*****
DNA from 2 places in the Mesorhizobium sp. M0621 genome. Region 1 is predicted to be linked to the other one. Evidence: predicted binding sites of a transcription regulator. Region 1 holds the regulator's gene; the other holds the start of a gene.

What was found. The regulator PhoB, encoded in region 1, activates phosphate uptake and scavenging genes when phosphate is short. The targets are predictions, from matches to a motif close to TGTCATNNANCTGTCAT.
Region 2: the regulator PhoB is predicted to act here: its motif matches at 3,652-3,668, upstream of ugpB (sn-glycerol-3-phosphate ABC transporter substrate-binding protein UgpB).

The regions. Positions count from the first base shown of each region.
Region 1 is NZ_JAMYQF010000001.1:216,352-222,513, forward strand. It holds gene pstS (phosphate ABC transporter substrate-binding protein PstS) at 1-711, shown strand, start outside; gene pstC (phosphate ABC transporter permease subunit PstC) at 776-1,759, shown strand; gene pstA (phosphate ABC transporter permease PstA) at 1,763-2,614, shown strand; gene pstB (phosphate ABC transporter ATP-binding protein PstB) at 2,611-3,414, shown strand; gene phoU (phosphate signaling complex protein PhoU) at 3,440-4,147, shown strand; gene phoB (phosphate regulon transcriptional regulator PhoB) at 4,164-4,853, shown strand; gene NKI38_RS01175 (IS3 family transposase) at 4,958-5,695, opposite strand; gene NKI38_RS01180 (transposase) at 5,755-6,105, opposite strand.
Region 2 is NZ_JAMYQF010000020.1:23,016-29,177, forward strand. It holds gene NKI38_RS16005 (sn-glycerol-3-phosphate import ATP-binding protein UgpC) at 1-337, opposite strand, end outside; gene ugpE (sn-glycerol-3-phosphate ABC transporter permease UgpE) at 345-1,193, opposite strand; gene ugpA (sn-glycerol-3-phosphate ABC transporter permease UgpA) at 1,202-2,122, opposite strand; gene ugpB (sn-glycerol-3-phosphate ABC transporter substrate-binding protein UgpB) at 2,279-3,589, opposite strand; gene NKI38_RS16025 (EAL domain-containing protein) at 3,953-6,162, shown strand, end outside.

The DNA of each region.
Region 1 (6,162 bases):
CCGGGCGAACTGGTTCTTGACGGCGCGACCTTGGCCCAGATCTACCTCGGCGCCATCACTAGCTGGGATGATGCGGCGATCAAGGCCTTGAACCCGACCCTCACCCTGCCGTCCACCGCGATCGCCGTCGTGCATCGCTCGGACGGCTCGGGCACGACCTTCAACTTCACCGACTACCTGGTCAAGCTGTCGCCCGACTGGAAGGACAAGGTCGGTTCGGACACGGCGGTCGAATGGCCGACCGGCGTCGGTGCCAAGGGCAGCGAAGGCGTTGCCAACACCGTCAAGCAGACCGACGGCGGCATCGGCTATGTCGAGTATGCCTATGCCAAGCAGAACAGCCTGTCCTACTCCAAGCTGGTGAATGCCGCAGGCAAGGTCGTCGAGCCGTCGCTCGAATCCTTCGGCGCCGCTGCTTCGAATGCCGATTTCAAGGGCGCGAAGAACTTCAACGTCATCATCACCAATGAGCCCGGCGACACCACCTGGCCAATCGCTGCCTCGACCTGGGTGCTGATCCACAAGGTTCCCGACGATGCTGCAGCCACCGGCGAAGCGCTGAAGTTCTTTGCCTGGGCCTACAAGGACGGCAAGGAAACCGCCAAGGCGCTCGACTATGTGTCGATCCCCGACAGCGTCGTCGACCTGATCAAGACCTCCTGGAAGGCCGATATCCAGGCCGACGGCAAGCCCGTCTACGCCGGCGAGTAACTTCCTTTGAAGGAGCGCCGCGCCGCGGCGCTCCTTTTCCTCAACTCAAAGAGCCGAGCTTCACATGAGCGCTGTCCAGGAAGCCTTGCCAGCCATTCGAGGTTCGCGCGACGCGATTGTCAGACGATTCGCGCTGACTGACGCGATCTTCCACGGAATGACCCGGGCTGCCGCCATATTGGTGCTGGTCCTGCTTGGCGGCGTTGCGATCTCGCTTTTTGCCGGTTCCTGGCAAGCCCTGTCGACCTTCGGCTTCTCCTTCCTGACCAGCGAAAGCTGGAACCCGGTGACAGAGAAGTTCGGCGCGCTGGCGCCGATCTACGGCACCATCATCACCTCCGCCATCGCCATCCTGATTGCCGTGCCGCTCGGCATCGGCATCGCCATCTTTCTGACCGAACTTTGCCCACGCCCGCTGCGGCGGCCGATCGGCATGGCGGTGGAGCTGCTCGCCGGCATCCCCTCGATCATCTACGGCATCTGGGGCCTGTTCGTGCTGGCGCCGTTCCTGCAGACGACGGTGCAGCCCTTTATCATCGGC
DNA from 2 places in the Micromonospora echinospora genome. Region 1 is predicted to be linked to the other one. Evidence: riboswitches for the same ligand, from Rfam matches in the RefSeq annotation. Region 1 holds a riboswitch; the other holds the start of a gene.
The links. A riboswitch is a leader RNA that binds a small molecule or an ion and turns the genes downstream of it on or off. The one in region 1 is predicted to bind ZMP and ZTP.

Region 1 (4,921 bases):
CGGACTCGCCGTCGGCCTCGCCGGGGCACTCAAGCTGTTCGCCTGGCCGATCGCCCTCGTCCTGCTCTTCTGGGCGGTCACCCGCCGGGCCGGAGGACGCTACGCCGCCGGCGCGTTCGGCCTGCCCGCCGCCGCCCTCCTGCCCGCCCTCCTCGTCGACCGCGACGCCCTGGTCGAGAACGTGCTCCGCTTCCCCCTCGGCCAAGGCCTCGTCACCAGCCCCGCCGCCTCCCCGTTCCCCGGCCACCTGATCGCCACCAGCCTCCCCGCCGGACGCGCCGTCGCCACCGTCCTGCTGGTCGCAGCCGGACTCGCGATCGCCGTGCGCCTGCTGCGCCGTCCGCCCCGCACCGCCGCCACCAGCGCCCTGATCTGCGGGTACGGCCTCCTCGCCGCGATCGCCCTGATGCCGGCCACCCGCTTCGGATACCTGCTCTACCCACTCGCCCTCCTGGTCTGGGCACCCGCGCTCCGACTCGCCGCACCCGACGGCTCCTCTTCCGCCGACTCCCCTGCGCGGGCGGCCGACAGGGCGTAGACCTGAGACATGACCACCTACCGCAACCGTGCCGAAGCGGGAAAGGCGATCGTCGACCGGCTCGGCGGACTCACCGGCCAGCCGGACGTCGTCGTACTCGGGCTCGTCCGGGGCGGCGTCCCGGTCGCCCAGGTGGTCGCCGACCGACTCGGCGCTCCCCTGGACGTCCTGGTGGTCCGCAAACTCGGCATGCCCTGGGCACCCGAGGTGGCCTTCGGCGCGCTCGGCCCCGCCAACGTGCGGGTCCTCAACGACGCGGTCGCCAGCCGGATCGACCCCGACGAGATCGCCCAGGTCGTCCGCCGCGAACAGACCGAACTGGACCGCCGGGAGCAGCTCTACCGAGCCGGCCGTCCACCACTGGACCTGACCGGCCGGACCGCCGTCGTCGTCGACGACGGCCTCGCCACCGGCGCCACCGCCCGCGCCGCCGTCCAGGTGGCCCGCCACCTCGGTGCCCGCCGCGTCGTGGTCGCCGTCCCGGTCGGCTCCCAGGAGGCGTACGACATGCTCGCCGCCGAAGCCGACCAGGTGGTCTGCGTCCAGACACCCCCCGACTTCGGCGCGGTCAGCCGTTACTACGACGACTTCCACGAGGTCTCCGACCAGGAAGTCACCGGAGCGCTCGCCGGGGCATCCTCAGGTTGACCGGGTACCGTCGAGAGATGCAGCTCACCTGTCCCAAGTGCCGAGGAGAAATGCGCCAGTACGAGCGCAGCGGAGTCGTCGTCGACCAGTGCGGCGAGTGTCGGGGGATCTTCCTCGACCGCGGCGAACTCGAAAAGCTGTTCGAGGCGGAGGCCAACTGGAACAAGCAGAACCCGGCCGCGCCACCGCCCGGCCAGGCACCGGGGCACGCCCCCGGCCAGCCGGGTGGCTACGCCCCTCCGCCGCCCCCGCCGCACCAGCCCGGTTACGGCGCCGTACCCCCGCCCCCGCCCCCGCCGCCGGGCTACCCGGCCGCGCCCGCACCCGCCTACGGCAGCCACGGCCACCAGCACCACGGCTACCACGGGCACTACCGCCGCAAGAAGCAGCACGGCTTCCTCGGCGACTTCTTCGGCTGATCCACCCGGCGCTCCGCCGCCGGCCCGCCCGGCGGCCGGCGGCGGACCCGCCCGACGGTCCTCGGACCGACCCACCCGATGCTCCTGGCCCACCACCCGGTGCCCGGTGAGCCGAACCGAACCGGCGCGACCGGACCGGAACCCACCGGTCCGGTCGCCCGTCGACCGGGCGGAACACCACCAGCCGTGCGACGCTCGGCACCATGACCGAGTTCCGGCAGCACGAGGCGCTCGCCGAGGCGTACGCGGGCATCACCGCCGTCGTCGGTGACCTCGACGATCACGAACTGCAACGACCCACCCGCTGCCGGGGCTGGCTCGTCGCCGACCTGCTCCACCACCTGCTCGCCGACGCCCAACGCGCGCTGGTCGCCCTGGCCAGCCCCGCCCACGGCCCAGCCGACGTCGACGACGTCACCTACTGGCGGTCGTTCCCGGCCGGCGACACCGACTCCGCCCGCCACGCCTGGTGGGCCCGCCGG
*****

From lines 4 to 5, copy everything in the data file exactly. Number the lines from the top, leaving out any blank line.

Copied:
The regions. Positions count from the first base shown of each region.
Region 1 is NZ_JAMYQF010000001.1:216,352-222,513, forward strand. It holds gene pstS (phosphate ABC transporter substrate-binding protein PstS) at 1-711, shown strand, start outside; gene pstC (phosphate ABC transporter permease subunit PstC) at 776-1,759, shown strand; gene pstA (phosphate ABC transporter permease PstA) at 1,763-2,614, shown strand; gene pstB (phosphate ABC transporter ATP-binding protein PstB) at 2,611-3,414, shown strand; gene phoU (phosphate signaling complex protein PhoU) at 3,440-4,147, shown strand; gene phoB (phosphate regulon transcriptional regulator PhoB) at 4,164-4,853, shown strand; gene NKI38_RS01175 (IS3 family transposase) at 4,958-5,695, opposite strand; gene NKI38_RS01180 (transposase) at 5,755-6,105, opposite strand.